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Self-organising agent communities for autonomic computing

By Mariusz Jacyno

Abstract

Efficient resource management is one of key problems associated with large-scale distributed computational systems. Taking into account their increasing complexity, inherent distribution and dynamism, such systems are required to adjust and adapt resources market that is offered by them at run-time and with minimal cost. However, as observed by major IT vendors such as IBM, SUN or HP, the very nature of such systems prevents any reliable and efficient control over their functioning through human administration.<br/><br/>For this reason, autonomic system architectures capable of regulating their own functioning are suggested as the alternative solution to looming software complexity crisis. Here, large-scale infrastructures are assumed to comprise myriads of autonomic elements, each acting, learning or evolving separately in response to interactions in their local environments. The self-regulation of the whole system, in turn, becomes a product of local adaptations and interactions between system elements.<br/><br/>Although many researchers suggest the application of multi-agent systems that are suitable for realising this vision, not much is known about regulatory mechanisms that are capable to achieve efficient organisation within a system comprising a population of locally and autonomously interacting agents. <br/><br/>To address this problem, the aim of the work presented in this thesis was to understand how global system control can emerge out of such local interactions of individual system elements and to develop decentralised decision control mechanisms that are capable to employ this bottom-up self-organisation in order to preserve efficient resource management in dynamic and unpredictable system functioning conditions. To do so, we have identified the study of complex natural systems and their self-organising properties as an area of research that may deliver novel control solutions within the context of autonomic computing.<br/><br/>In such a setting, a central challenge for the construction of distributed computational systems was to develop an engineering methodology that can exploit self-organising principles observed in natural systems. This, in particular, required to identify conditions and local mechanisms that give rise to useful self-organisation of interacting elements into structures that support required system functionality. To achieve this, we proposed an autonomic system model exploiting self-organising algorithms and its thermodynamic interpretation, providing a general understanding of self-organising processes that need to be taken into account within artificial systems exploiting self-organisation.<br/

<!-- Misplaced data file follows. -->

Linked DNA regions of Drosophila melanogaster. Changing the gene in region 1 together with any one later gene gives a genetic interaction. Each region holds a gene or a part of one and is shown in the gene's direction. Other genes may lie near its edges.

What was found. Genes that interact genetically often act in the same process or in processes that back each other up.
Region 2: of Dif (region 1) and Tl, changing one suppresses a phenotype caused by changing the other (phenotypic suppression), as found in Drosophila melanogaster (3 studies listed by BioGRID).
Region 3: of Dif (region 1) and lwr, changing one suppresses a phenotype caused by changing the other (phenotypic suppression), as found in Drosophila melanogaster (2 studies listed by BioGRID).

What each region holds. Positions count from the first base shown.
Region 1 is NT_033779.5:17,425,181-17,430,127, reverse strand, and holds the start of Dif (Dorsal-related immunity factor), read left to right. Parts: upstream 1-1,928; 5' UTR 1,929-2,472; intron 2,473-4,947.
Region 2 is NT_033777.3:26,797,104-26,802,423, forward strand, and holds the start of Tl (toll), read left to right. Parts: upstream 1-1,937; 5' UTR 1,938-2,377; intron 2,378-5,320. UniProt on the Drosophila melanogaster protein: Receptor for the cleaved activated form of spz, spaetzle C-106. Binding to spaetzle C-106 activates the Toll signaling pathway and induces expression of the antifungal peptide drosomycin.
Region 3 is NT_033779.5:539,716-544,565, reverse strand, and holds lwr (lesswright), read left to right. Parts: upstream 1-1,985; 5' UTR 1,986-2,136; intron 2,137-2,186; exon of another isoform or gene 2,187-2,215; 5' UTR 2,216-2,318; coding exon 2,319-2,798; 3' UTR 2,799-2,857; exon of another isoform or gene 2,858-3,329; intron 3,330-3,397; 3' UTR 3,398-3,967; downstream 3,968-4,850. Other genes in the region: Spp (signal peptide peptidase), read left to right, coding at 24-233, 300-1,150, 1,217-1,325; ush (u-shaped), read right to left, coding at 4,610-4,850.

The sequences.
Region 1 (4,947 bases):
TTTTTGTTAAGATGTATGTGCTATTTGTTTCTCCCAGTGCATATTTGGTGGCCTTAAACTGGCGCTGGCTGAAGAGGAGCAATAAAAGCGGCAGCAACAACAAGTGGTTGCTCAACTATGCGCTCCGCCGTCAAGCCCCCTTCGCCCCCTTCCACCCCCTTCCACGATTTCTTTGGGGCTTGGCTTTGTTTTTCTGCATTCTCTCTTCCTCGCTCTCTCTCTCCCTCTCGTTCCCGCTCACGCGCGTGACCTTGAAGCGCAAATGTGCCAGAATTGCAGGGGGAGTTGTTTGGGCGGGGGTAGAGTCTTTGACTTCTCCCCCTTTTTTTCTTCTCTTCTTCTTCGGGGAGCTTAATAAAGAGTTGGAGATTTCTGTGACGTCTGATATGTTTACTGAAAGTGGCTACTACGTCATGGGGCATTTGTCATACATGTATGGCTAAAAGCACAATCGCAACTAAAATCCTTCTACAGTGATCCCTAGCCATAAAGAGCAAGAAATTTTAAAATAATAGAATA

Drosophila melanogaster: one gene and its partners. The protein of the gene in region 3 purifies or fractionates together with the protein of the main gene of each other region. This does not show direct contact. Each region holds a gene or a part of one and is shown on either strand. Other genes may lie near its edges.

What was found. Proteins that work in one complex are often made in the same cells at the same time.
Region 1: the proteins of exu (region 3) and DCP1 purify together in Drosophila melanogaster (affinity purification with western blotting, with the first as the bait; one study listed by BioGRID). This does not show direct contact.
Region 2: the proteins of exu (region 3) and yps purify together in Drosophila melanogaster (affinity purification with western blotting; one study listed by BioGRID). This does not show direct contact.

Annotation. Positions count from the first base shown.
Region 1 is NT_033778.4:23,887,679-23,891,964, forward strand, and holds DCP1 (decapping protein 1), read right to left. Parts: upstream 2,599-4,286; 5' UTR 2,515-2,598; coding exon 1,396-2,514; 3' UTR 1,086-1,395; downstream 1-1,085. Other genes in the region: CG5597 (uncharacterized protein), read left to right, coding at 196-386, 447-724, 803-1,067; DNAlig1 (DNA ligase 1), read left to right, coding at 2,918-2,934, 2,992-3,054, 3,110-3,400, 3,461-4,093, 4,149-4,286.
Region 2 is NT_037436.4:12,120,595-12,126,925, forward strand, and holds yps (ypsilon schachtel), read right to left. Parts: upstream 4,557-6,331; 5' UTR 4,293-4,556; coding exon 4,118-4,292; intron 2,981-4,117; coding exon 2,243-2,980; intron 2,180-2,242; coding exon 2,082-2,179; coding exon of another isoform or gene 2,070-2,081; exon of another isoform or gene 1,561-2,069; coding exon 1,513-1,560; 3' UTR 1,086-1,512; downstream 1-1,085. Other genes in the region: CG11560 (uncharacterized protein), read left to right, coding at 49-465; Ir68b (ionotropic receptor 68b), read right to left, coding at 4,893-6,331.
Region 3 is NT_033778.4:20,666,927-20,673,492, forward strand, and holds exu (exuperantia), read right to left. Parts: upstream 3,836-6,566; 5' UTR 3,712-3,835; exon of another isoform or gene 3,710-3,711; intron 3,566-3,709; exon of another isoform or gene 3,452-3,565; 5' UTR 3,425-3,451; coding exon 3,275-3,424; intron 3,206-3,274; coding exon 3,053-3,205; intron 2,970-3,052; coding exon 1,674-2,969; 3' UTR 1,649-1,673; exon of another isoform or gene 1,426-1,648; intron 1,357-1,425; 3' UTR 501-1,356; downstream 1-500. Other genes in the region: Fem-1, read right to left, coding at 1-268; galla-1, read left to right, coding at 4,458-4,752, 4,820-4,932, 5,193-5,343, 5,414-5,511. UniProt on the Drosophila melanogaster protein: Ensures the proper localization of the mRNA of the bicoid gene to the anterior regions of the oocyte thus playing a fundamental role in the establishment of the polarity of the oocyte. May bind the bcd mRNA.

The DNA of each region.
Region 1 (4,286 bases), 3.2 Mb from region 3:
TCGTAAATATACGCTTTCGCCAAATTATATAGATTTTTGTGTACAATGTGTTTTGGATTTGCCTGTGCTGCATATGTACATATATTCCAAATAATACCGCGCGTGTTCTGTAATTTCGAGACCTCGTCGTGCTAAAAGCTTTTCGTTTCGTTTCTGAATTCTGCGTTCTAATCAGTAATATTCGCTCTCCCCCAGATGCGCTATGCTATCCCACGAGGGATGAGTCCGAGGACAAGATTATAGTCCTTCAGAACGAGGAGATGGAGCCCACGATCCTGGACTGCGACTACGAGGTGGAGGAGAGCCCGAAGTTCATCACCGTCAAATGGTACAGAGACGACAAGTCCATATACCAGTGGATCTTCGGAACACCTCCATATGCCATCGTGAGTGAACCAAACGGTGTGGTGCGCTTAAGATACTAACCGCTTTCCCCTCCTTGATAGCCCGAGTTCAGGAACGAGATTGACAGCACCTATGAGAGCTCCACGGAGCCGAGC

Topics: QA75
Year: 2010
OAI identifier: oai:eprints.soton.ac.uk:143903
Provided by: e-Prints Soton
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